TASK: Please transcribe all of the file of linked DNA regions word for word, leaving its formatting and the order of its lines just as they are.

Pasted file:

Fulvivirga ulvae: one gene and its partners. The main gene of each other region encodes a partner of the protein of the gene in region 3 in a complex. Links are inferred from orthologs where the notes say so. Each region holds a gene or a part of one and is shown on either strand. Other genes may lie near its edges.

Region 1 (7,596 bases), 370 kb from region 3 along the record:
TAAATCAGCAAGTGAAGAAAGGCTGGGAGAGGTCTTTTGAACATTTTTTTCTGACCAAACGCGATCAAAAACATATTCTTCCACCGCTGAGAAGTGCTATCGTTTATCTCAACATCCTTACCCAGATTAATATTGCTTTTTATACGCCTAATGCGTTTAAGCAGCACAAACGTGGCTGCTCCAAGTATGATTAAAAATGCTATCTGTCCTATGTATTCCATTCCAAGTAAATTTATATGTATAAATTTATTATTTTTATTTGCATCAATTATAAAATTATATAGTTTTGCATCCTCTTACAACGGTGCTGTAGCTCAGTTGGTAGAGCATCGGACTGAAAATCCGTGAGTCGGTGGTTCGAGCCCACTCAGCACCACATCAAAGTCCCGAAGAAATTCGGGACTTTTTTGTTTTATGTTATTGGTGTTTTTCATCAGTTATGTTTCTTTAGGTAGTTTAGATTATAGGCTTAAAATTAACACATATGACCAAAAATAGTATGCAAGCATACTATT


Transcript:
Fulvivirga ulvae: one gene and its partners. The main gene of each other region encodes a partner of the protein of the gene in region 3 in a complex. Links are inferred from orthologs where the notes say so. Each region holds a gene or a part of one and is shown on either strand. Other genes may lie near its edges.

Region 1 (7,596 bases), 370 kb from region 3 along the record:
TAAATCAGCAAGTGAAGAAAGGCTGGGAGAGGTCTTTTGAACATTTTTTTCTGACCAAACGCGATCAAAAACATATTCTTCCACCGCTGAGAAGTGCTATCGTTTATCTCAACATCCTTACCCAGATTAATATTGCTTTTTATACGCCTAATGCGTTTAAGCAGCACAAACGTGGCTGCTCCAAGTATGATTAAAAATGCTATCTGTCCTATGTATTCCATTCCAAGTAAATTTATATGTATAAATTTATTATTTTTATTTGCATCAATTATAAAATTATATAGTTTTGCATCCTCTTACAACGGTGCTGTAGCTCAGTTGGTAGAGCATCGGACTGAAAATCCGTGAGTCGGTGGTTCGAGCCCACTCAGCACCACATCAAAGTCCCGAAGAAATTCGGGACTTTTTTGTTTTATGTTATTGGTGTTTTTCATCAGTTATGTTTCTTTAGGTAGTTTAGATTATAGGCTTAAAATTAACACATATGACCAAAAATAGTATGCAAGCATACTATT